expressed at the meeting.

6. (SBU) A representative from Cambodia complained of improper
practices of Chinese companies. Mr. Lu responded by pointing out
that Chinese companies had invested and taken risks in Cambodia when
no other country would do so. He also urged the Cambodian
representative to report these poor practices to both the Cambodian
and Chinese governments so that the rule of law could be enforced.
Mr. Lu pointed out that if there were environmental problems with
Chinese dams, those problems would come back to haunt China and they
would lose face and influence in the lower Mekong. China stressed
that it was doing careful environmental analysis and that its
standards were stronger than those of the MRC. He compared
hydropower development to driving a car: an undeniable right, but
one that also comes with risks to oneself and others.

CHINESE ASK TO ENGAGE WITH THE U.S.
-----------Q----------------------
7. (SBU) In a private conversation, MFA's Q asked the U.S.
representatiQs to consider beginning a policy dialogue with China
regarding development in the lower Mekong Region; he said that China
already had a similar dialogue with Japan. He said that the
creation of a dialogue would eliminate the guesswork about each
other's activities, as well as reduce competition. Perhaps
establishing the dialogue at the director general level, he
suggested that we could first build trust and communication, and
then advance to potential joint projects. ESTHoff responded that
the proposal was of interest and said that the idea would be floated
in Washington to consider where such a dialogue could fit into
existing regional and bilateral relationships.

FOOD vs. ENERGY SECURITY
-----------------------
8. (SBU) As the effect on migratory fish from mainstream and
tributary dams was debated, so was the future of subsistence
fishing. Some participants noted that as trade corridors improve
with development, trade in the Mekong fishery could become more
profitable and therefore a more important part of the rural
economies. However, it was also postulated that the economic
benefits of this trend may not be sustainable if the markets for
high value species dominate, as would likely occur. Furthermore,
experts pointed out that as an alternative to sustainable fisheries,
aquaculture was not without its own environmental and economic
impacts. An NGO representative claimed development partners were
willing to invest in "fuel for cars" but not for "fuel for people,"
alluding to the fierce debate on the trade-offs between fisheries
and electricity in achieving development goals. Several local NGOs
noted that hydropower and fish-related food security issues were
already the main topics of local election platforms.

CAMBODIAN REP ASKS ABOUT U.S. COMMITMENT
----------------------------------------
9. (SBU) The Cambodian government representative noted that the
Lower Mekong Initiative, as he understood it, was welcome but
overdue - this appeared to him to be the first engagement of the USG
that affected Cambodia. He noted that USG efforts to recover
missing-in-action servicemen from the Indochina conflict were
well-known to Cambodians but not development assistance. The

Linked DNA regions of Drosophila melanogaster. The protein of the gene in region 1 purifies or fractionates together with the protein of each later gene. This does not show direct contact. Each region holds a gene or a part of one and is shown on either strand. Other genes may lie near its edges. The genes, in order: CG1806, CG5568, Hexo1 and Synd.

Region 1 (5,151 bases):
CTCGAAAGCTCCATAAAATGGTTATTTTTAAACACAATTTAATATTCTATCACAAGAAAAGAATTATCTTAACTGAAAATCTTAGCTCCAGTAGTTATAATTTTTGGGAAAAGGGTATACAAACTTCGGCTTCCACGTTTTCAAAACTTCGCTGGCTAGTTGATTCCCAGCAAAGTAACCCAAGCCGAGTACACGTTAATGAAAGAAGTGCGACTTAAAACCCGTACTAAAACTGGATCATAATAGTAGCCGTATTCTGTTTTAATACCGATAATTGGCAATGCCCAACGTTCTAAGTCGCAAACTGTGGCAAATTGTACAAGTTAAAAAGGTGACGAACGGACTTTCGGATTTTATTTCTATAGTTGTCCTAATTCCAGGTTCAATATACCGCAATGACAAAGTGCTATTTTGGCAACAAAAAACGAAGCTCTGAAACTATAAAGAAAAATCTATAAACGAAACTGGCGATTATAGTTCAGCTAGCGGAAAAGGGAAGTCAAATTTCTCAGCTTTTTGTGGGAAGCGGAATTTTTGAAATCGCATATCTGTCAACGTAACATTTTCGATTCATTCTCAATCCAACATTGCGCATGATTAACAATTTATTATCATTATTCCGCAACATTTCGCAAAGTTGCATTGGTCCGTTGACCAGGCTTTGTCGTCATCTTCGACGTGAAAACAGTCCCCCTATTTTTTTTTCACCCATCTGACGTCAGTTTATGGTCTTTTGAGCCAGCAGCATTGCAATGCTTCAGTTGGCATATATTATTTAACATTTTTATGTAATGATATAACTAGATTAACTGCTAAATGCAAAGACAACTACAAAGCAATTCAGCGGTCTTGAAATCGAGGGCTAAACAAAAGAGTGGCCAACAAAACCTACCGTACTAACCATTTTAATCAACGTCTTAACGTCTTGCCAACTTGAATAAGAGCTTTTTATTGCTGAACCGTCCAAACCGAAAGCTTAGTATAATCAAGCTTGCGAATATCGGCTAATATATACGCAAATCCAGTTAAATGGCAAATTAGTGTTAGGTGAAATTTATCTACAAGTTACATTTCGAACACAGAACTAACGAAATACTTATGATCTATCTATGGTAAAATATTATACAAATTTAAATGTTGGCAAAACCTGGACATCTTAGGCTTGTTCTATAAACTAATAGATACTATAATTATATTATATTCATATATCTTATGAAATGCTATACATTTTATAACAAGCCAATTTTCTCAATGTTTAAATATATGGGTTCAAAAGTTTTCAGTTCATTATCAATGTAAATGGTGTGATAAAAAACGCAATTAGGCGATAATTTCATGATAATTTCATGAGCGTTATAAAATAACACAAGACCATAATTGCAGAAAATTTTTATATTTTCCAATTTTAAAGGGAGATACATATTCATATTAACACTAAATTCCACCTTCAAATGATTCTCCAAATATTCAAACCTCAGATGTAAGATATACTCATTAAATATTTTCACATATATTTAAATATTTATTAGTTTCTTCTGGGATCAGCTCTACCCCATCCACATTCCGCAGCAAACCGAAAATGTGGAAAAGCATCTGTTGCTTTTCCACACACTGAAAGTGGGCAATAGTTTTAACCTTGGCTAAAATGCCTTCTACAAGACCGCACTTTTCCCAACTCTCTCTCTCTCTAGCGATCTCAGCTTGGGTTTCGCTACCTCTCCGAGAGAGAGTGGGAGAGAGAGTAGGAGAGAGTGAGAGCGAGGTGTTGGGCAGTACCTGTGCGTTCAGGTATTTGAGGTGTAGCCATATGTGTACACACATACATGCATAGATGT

Cambodian made the point privately that China is Cambodia's big
brother in the neighborhood, and Cambodia had to get along: was the
U.S. just passing through on a whim, or will this new Mekong

BANGKOK 00002682 003.2 OF 003


engagement be here to stay? He expressed the view that if his
country was being asked to choose between these two development
partners, it made sense to choose the one with regional proximity,
despite misgivings towards China.

COMMENT AND RECOMMENDATIONS
---------------------------
10. (SBU) Several gaps were apparent from the MRC meeting that could
provide avenues for USG cooperation and may be suitable topics of
discussion for the October 22-23 Lower Mekong Initiative meeting in
Phnom Penh. Much of the data and research on environmental impact
analysis of China's dam projects had not been translated into
English for regional or international audiences, and thus could not
be made available for peer review and critique. The local NGOs
exhibited not just capacity problems, but seemed to feel a lack of
validation that their views had been sufficiently incorporated into
planning. They were very concerned with disaster planning, whether
it originated from natural disaster or dam design failure. From the
science perspective, it was apparent from discussions with various
donors and NGOs that there had been insufficient data accumulated on
ground water, soil, and irrigated agriculture aspects of the lower
Mekong. While there had been studies of fish migration patterns and
the feasibility (for conservation purposes) of dams that permitted
fish to migrate, there was not enough consensus on the science to
make decisions clear-cut for policy makers. Finally, a regional
environmental regulatory framework would be needed to reduce unease
with China's unilateral ability to capture and release upstream
water flow with the construction of dams.

11. (SBU) The USG's Lower Mekong Initiative could be used to bring
greater regional clarity to the key political debates on food
security, energy security and poverty reduction, and climate change.
Each year there is normally an International Visitor Program (IVP)
which targets NGO capacity building; for the next cycle a
LMI-oriented IVP could help build capacity for the NGOs that work on
lower Mekong fishery issues, with the goal of them becoming
responsible and effective actors. Other IVPs could study
irrigation, groundwater, and soil components of river use. (Note:
Embassy Bangkok will soon have a USDA soil/water Embassy Science
Fellow for three months to assess the state of knowledge in Thailand
and if possible some of the other lower Mekong countries. End
Note.) Another IVP could study hydropower in the U.S., especially
smaller scale hydropower, as an earlier trip dealt with large scale
projects built many years ago. The U.S. Army Corps of Engineers is
redesigning a Snake River turbine in Washington to improve fish
survival, and is interested in sharing lessons learned from their
research. A profitable IVP could take resource managers to Alaska,
where migratory fisheries are managed for native subsistence,
commercial and tourism uses. END COMMENT.

ENTWISTLE